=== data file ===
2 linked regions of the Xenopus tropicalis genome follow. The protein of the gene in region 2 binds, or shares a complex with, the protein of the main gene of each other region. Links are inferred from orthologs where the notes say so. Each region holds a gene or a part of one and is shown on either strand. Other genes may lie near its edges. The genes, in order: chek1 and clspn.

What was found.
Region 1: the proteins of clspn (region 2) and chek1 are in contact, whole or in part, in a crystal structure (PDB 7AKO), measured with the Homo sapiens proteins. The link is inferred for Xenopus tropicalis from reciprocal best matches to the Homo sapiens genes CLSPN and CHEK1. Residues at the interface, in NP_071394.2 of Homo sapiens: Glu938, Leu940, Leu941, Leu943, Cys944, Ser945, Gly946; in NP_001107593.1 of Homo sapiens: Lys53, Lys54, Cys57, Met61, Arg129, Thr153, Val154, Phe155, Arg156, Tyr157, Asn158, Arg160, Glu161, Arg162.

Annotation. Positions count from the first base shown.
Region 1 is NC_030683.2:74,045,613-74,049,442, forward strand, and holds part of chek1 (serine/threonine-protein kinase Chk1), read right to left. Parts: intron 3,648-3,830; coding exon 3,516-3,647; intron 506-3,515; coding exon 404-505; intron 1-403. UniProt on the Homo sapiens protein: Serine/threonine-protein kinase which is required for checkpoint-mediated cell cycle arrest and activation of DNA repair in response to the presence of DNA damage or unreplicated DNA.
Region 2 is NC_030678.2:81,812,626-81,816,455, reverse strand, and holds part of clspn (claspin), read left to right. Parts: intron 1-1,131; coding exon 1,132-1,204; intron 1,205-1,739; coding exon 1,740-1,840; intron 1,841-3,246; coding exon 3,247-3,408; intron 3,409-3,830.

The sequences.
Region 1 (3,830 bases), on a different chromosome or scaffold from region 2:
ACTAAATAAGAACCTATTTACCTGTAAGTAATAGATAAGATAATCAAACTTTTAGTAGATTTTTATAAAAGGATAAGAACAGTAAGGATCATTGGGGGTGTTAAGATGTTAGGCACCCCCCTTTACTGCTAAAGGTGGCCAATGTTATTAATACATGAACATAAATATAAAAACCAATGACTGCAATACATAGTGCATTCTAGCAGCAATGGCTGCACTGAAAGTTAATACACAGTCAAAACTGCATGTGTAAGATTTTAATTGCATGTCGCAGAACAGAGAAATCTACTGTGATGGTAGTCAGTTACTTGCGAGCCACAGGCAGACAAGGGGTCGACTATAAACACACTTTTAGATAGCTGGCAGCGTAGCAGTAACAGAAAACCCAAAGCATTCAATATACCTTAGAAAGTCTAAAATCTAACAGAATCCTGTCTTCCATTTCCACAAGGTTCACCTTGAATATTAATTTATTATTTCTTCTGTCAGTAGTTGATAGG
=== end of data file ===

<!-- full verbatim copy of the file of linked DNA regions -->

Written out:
2 linked regions of the Xenopus tropicalis genome follow. The protein of the gene in region 2 binds, or shares a complex with, the protein of the main gene of each other region. Links are inferred from orthologs where the notes say so. Each region holds a gene or a part of one and is shown on either strand. Other genes may lie near its edges. The genes, in order: chek1 and clspn.

What was found.
Region 1: the proteins of clspn (region 2) and chek1 are in contact, whole or in part, in a crystal structure (PDB 7AKO), measured with the Homo sapiens proteins. The link is inferred for Xenopus tropicalis from reciprocal best matches to the Homo sapiens genes CLSPN and CHEK1. Residues at the interface, in NP_071394.2 of Homo sapiens: Glu938, Leu940, Leu941, Leu943, Cys944, Ser945, Gly946; in NP_001107593.1 of Homo sapiens: Lys53, Lys54, Cys57, Met61, Arg129, Thr153, Val154, Phe155, Arg156, Tyr157, Asn158, Arg160, Glu161, Arg162.

Annotation. Positions count from the first base shown.
Region 1 is NC_030683.2:74,045,613-74,049,442, forward strand, and holds part of chek1 (serine/threonine-protein kinase Chk1), read right to left. Parts: intron 3,648-3,830; coding exon 3,516-3,647; intron 506-3,515; coding exon 404-505; intron 1-403. UniProt on the Homo sapiens protein: Serine/threonine-protein kinase which is required for checkpoint-mediated cell cycle arrest and activation of DNA repair in response to the presence of DNA damage or unreplicated DNA.
Region 2 is NC_030678.2:81,812,626-81,816,455, reverse strand, and holds part of clspn (claspin), read left to right. Parts: intron 1-1,131; coding exon 1,132-1,204; intron 1,205-1,739; coding exon 1,740-1,840; intron 1,841-3,246; coding exon 3,247-3,408; intron 3,409-3,830.

The sequences.
Region 1 (3,830 bases), on a different chromosome or scaffold from region 2:
ACTAAATAAGAACCTATTTACCTGTAAGTAATAGATAAGATAATCAAACTTTTAGTAGATTTTTATAAAAGGATAAGAACAGTAAGGATCATTGGGGGTGTTAAGATGTTAGGCACCCCCCTTTACTGCTAAAGGTGGCCAATGTTATTAATACATGAACATAAATATAAAAACCAATGACTGCAATACATAGTGCATTCTAGCAGCAATGGCTGCACTGAAAGTTAATACACAGTCAAAACTGCATGTGTAAGATTTTAATTGCATGTCGCAGAACAGAGAAATCTACTGTGATGGTAGTCAGTTACTTGCGAGCCACAGGCAGACAAGGGGTCGACTATAAACACACTTTTAGATAGCTGGCAGCGTAGCAGTAACAGAAAACCCAAAGCATTCAATATACCTTAGAAAGTCTAAAATCTAACAGAATCCTGTCTTCCATTTCCACAAGGTTCACCTTGAATATTAATTTATTATTTCTTCTGTCAGTAGTTGATAGG